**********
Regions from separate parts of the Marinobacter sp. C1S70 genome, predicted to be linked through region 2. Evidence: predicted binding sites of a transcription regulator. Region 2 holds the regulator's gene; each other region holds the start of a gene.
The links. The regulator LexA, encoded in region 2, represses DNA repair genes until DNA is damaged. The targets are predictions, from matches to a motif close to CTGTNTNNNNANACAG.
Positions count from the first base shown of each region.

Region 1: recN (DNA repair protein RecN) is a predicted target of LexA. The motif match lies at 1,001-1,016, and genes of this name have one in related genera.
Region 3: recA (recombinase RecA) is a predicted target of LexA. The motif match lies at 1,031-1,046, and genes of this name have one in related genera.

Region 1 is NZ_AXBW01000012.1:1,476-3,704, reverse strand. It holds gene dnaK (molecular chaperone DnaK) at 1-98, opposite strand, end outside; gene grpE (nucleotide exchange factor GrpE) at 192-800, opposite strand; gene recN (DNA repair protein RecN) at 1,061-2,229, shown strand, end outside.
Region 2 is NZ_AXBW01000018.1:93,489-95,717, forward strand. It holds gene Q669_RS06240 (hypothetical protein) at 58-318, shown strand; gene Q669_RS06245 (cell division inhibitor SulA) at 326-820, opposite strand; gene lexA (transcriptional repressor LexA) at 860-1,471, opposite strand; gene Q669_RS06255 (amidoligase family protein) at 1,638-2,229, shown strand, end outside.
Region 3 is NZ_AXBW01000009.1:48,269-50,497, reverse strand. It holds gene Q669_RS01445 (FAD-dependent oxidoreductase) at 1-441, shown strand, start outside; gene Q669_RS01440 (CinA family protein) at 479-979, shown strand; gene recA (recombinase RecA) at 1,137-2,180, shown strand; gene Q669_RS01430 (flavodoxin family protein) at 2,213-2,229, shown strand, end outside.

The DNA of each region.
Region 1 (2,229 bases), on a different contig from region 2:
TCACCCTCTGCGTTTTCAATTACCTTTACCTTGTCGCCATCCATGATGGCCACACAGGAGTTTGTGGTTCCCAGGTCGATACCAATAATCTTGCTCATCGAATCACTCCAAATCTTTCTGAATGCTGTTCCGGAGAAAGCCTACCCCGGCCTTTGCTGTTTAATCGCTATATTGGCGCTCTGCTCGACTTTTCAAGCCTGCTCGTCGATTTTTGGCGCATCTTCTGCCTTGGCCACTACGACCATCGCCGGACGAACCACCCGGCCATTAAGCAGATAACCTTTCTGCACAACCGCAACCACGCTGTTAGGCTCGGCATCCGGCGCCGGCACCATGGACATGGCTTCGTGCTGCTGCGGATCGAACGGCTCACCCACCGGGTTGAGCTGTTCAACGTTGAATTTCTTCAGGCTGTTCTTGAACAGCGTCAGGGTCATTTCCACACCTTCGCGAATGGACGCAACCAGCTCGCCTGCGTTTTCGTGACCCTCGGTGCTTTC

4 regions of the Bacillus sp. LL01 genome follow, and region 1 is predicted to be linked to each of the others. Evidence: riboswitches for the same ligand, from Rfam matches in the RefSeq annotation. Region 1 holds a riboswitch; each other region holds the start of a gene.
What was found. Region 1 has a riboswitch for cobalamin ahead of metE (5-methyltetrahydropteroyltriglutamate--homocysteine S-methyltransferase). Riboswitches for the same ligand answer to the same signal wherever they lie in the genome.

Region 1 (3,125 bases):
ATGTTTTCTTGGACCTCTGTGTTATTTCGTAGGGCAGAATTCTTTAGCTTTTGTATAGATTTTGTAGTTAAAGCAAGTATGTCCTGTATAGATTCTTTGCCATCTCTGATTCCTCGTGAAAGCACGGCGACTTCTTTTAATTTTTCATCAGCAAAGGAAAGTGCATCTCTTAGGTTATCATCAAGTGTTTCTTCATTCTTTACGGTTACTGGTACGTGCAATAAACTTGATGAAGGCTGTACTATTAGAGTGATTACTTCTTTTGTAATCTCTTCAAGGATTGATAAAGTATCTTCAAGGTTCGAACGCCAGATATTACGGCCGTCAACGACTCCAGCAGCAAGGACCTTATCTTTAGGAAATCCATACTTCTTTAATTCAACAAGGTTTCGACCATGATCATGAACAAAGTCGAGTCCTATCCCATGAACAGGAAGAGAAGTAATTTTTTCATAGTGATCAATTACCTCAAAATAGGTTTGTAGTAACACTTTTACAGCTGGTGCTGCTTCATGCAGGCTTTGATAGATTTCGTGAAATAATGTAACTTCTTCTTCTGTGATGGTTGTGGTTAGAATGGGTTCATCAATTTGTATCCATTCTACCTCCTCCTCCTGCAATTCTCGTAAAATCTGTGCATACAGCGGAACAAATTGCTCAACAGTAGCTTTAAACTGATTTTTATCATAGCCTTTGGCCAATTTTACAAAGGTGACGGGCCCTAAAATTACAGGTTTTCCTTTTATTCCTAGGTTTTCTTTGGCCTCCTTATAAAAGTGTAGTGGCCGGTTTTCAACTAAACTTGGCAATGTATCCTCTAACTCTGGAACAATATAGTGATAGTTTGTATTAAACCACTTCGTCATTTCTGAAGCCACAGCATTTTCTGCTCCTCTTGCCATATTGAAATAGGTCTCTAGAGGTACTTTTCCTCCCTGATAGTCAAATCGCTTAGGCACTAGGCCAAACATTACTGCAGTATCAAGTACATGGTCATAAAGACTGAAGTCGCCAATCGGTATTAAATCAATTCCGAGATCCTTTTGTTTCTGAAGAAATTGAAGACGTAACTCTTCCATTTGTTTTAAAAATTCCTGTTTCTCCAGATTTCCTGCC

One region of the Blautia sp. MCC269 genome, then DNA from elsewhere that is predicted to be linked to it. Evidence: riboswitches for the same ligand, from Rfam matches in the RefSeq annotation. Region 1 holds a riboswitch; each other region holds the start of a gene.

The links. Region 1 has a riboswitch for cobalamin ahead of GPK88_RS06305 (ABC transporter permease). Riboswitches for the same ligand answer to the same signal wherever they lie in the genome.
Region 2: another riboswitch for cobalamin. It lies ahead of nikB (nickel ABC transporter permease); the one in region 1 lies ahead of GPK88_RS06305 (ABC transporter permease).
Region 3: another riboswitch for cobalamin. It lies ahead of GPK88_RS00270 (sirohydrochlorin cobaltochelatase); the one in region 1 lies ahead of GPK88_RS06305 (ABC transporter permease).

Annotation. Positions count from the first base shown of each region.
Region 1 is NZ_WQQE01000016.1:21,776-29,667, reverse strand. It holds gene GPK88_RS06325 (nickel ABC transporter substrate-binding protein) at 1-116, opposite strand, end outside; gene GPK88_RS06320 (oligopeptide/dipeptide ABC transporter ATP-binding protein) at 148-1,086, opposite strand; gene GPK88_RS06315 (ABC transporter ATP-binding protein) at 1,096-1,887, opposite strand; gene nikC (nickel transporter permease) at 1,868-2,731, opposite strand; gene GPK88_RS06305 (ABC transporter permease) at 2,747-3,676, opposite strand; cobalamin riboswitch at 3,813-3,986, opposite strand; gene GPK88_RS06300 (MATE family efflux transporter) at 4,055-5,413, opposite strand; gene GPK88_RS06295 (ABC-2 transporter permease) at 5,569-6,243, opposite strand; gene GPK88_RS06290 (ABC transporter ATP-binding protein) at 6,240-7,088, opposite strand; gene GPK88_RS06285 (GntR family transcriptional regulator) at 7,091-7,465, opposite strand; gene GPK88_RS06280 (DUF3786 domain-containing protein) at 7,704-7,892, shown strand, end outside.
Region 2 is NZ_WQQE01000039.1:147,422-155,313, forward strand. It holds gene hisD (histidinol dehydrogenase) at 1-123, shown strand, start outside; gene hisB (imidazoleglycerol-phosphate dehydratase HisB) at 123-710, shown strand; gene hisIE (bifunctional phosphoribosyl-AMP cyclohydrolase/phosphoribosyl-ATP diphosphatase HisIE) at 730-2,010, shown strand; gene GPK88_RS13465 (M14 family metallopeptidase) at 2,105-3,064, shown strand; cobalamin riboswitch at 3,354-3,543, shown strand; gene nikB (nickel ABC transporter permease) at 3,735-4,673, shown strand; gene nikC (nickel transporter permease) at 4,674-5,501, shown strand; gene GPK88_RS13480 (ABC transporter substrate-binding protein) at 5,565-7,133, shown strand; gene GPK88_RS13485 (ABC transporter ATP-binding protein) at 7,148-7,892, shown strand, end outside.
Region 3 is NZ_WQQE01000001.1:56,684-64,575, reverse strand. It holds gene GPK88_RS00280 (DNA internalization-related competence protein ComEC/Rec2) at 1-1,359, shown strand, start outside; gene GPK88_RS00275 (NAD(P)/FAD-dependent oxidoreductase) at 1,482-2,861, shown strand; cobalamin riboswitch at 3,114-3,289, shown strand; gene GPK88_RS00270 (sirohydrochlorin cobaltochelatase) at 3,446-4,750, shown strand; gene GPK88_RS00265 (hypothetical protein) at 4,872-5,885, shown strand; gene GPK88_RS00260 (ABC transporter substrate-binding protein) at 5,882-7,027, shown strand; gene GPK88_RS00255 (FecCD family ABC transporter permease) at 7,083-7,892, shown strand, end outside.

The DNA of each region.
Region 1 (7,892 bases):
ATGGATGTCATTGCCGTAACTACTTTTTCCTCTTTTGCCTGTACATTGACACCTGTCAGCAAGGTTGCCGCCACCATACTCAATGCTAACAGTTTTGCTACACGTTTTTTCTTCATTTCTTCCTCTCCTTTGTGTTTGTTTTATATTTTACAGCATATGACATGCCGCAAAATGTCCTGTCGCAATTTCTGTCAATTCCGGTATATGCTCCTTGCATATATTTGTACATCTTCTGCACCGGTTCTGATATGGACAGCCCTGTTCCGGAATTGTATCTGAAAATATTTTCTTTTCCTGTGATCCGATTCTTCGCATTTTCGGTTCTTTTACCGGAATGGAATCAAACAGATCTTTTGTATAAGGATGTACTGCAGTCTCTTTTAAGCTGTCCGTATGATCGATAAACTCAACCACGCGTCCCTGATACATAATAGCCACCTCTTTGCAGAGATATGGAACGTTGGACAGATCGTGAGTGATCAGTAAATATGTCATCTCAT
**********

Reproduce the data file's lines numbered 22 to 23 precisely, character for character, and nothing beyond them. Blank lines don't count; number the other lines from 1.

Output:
Region 2 is NZ_WQQE01000039.1:147,422-155,313, forward strand. It holds gene hisD (histidinol dehydrogenase) at 1-123, shown strand, start outside; gene hisB (imidazoleglycerol-phosphate dehydratase HisB) at 123-710, shown strand; gene hisIE (bifunctional phosphoribosyl-AMP cyclohydrolase/phosphoribosyl-ATP diphosphatase HisIE) at 730-2,010, shown strand; gene GPK88_RS13465 (M14 family metallopeptidase) at 2,105-3,064, shown strand; cobalamin riboswitch at 3,354-3,543, shown strand; gene nikB (nickel ABC transporter permease) at 3,735-4,673, shown strand; gene nikC (nickel transporter permease) at 4,674-5,501, shown strand; gene GPK88_RS13480 (ABC transporter substrate-binding protein) at 5,565-7,133, shown strand; gene GPK88_RS13485 (ABC transporter ATP-binding protein) at 7,148-7,892, shown strand, end outside.
Region 3 is NZ_WQQE01000001.1:56,684-64,575, reverse strand. It holds gene GPK88_RS00280 (DNA internalization-related competence protein ComEC/Rec2) at 1-1,359, shown strand, start outside; gene GPK88_RS00275 (NAD(P)/FAD-dependent oxidoreductase) at 1,482-2,861, shown strand; cobalamin riboswitch at 3,114-3,289, shown strand; gene GPK88_RS00270 (sirohydrochlorin cobaltochelatase) at 3,446-4,750, shown strand; gene GPK88_RS00265 (hypothetical protein) at 4,872-5,885, shown strand; gene GPK88_RS00260 (ABC transporter substrate-binding protein) at 5,882-7,027, shown strand; gene GPK88_RS00255 (FecCD family ABC transporter permease) at 7,083-7,892, shown strand, end outside.